… But please don’t let that choice lead you to expect any kind of erudite musical analysis . What you’ll get here is just some faltering attempts to chart my introduction to and enthusiasm for this ‘song’, this song-and-a-half (!), this extraordinary spirit lifting piece of work.
I was first introduced to Mahler when some teaching colleagues of mine at my first school (so we’re talking 40 years ago) invited me for coffee one evening. They had recently moved in together and seemed to have very little in the way of luxuries but they had a record player on the floor of the living room, and a bunch of LPs, and the guy was eager to play some of them for me. ‘Listen to this’ he said with some excitement, putting on Mahler’s first symphony, and moving the needle to the third movement. ‘Listen to the way he plays with ‘Three Blind Mice’!’ I listened politely, was amused and intrigued and something more by what Mahler was doing with this simple canon of a tune – three blind mice or Frere Jacques or Bruder Martin or whatever you want to call it. He had made of it a very neat, slightly spooky funeral march and it gave me a little frisson. Yep, Mahler, one to watch, I thought. But although I bought a copy of that first symphony, it’s fair to say I more or less forgot about Gustav for the next two decades.
So we picked up our acquaintance again about a decade and a half ago in some local municipal library where, browsing through the CDs, I noticed the complete symphonies of Mahler, a nice little box set that I could book out of the library for a minimal fee for three weeks. It was the days of the mini disc player! (in fact, if I’m honest, I can’t quite disassociate Mahler from that now defunct, outdated little silver machine, which for at least a year or so I carried everywhere..) What I did was to transfer all ten symphonies onto two mini-discs, yes, feeling a little proud of myself for condensing so much music into so small a space. (Ha) And I became, as you do, a little obsessed. When I was out and about, or when I was marking papers, it was either symphonies 1 to 5 in my ears, or symphonies 6 to 10. And perhaps I ought to be a bit ashamed to say that although I loved and lived in the music, they all kind of blended into each other, and I didn’t really take the time to distinguish one masterpiece from another.
But…. a few years further on… that is less the case. In particular this here eighth symphony has established a particular place in my listening and in my heart, especially, as you might not be too surprised to hear, the first section, based as it is upon a ninth century Pentecost hymn ‘Veni Creator Spiritus’.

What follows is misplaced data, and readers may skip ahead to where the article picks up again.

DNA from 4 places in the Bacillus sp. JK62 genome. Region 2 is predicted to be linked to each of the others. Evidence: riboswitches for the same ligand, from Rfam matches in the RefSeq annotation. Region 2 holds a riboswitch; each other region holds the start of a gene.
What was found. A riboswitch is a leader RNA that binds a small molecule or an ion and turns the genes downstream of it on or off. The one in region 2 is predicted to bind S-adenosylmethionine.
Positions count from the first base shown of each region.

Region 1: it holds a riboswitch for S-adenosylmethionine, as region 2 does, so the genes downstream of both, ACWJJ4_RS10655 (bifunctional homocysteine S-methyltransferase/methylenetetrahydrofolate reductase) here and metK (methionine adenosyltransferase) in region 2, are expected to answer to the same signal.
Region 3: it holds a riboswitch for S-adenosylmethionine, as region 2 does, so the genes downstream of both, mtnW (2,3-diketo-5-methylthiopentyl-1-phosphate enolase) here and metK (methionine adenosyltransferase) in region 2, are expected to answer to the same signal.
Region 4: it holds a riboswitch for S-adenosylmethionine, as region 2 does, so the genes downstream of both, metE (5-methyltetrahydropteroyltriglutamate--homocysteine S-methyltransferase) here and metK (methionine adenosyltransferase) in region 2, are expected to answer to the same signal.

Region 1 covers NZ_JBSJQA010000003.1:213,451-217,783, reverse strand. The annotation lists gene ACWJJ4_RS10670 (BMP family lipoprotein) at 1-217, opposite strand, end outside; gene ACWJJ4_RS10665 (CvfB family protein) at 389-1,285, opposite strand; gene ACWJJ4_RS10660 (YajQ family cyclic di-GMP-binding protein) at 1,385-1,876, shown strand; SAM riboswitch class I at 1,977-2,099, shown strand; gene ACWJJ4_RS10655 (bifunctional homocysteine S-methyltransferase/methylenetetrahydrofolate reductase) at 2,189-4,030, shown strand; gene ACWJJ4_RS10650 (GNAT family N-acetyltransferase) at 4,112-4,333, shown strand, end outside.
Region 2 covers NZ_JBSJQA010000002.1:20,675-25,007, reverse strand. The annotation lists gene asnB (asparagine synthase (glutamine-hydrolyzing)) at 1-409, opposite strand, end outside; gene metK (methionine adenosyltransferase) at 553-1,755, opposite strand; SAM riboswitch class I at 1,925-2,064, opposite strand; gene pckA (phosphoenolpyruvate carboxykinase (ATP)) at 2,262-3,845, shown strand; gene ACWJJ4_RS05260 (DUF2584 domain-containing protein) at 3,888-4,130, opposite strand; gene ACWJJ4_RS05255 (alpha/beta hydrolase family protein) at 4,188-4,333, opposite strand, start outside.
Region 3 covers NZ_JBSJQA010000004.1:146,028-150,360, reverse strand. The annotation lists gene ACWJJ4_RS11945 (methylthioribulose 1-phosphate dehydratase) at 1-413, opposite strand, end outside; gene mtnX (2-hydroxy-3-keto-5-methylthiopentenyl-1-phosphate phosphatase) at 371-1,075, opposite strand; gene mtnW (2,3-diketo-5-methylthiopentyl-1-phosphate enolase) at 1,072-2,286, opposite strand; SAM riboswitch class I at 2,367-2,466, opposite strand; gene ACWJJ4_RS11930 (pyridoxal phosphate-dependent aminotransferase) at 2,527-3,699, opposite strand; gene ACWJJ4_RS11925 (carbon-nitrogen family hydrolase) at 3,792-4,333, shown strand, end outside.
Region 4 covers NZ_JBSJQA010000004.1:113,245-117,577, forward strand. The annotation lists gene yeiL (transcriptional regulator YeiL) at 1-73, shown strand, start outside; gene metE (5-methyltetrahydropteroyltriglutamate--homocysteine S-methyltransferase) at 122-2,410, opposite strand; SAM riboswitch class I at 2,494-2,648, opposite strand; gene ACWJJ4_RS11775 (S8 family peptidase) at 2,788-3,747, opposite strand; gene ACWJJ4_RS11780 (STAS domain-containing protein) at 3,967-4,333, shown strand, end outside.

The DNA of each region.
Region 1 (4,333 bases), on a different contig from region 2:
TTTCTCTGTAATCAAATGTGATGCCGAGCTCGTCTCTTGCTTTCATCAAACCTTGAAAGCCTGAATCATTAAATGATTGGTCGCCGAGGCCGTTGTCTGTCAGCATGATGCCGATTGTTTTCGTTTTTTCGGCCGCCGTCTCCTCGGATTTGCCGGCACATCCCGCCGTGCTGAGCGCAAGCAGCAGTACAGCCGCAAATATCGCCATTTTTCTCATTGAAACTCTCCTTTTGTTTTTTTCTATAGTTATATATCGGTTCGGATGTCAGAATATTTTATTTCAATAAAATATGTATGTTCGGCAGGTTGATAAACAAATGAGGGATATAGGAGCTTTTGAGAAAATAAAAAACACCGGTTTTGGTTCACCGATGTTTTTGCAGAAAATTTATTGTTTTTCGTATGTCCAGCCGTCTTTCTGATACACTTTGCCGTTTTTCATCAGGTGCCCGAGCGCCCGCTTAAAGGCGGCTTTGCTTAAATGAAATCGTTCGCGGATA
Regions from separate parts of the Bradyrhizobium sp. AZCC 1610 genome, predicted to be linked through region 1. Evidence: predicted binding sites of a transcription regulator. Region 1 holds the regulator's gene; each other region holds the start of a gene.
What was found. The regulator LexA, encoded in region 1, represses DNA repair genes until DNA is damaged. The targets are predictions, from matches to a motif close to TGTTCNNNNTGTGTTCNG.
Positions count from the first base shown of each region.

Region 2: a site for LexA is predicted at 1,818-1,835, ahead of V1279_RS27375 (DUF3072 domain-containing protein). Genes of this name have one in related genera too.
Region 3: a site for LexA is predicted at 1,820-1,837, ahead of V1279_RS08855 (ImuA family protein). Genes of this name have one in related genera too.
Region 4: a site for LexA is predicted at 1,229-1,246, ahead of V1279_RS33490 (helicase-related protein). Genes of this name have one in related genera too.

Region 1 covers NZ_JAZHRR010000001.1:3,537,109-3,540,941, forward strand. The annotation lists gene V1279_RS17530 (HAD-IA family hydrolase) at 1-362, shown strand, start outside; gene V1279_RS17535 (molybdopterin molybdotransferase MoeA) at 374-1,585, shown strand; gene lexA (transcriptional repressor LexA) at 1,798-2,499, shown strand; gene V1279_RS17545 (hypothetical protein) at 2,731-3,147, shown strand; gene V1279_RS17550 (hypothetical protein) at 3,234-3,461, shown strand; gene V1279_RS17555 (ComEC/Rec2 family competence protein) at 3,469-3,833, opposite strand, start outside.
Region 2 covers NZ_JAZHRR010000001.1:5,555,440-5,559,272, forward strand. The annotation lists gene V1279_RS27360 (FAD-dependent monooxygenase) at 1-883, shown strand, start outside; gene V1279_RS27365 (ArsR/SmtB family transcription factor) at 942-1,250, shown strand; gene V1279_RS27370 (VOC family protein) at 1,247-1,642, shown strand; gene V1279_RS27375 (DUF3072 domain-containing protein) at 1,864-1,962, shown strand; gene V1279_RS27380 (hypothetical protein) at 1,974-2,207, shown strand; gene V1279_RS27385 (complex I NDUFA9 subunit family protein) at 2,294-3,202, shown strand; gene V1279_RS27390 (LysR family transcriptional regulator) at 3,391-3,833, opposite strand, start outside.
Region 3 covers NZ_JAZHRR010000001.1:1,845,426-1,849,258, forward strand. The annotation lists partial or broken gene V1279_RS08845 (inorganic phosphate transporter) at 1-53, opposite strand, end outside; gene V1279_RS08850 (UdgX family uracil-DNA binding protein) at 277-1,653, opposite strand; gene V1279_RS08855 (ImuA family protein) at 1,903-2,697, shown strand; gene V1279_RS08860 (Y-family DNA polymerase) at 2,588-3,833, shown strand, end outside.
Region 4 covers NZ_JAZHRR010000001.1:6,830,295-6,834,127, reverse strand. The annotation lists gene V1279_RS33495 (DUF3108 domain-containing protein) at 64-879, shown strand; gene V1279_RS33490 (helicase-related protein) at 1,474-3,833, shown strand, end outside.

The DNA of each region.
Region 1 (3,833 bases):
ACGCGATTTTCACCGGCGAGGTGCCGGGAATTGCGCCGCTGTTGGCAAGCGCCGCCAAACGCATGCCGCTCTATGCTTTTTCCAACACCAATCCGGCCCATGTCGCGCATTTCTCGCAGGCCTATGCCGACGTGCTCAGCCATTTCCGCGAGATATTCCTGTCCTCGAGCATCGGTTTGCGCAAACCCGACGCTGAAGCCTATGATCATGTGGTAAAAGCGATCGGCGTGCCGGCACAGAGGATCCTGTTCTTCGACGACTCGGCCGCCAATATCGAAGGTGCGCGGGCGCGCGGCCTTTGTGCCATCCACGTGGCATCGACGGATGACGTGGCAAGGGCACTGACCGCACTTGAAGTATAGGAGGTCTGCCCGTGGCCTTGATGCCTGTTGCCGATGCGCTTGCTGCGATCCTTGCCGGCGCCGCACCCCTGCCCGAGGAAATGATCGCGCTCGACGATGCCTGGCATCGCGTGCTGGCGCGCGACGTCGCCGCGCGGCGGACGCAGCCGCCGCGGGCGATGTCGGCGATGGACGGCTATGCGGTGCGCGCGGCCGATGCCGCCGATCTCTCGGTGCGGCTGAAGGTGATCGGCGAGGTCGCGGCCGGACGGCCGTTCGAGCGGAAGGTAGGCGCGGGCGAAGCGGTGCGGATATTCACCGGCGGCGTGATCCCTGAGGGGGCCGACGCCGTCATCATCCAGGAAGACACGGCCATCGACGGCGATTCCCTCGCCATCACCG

A 9th Century Latin text, certainly (some scholar called Rhabanus Maurus, apparently) though I suspect that this kind of invocation song has been a bread-and-better chant amongst Christian Communities from their earliest foundations ; since Pentecost, perhaps, a communal reminder and an affirmation of our dependence on God’s own spirit to infuse, strengthen and enable us. I’ve long known Edward Caswell’s 19th century hymn ‘Come Holy Ghost, creator blest’ without realizing that this too was a translation of the same ninth century Pentecost text; another similar version ‘Come Holy Ghost, our souls inspire’ is probably of the same origin. Isaac Watts in the early 18th century wrote his own invocation hymn – ‘Come Holy Spirit, Heavenly Dove’. The wonderful Taize repertoire includes the powerful chant ‘Veni Sancte Spiritus’ where soloists sing more extended invocatory prayers over the general repetition of that one phrase. And many contemporary Christian songs echo the same call. It’s our heart cry.
And in Mahler’s eighth symphony, after one brief organ chord, the cry ‘Veni Creator Spiritus’ breaks upon us in full throated chorus – in fact this symphony, often nicknamed with slight hyperbole ‘Symphony of a thousand’ boasts three choirs (two mixed choirs and a boys choir) as well as eight (count ‘em, eight!) soloists. It packs quite a punch, and the phrase is repeated, broken up and overlapping for the next couple of minutes, before the soloists come in separately and the rest of the Latin text is taken up and developed. Let me be honest and say that in the whole 25 minutes of this section of the symphony ‘Veni Creator Spiritus’ are the only words that I can distinguish; for most of the time I am just carried along by the twists and turns, the changes in key and tempo, the shifts from one choir to another, sensing the more reflective passages, till we surge back towards the end of that time to the words of that initial invocation. I find it utterly exhilarating. I’ve read enough to know that Mahler himself felt that it was one of the most special and most optimistic pieces that he had ever created. I believe he felt it to be ‘an expression of confidence in the eternal human spirit’. I can see that – but isn’t it kind of ironic too that it’s in crying out to be touched and invigorated by the Original-Creative Divine spirit, that the unique wonder and creativity of the human spirit also comes into focus?
I have yet to, but would love to, see this symphony being performed live. Up until now I have made do with youtube clips. I recently watched Leonard Bernstein conducting the Vienna Philharmonic Orchestra. Such is the intensity of the piece that within minutes, Bernstein’s hair takes off and acquires a life of its own as he stabs the air with his baton in a seeming frenzy of ecstasy. I know I don’t need it exactly, but I’m searching for clips that have simultaneous Latin and English translation subtitles ( as yet no luck) wondering if understanding the lyric will give an even further dimension of joy and enlightenment to my appreciation of this ‘song’. You never know.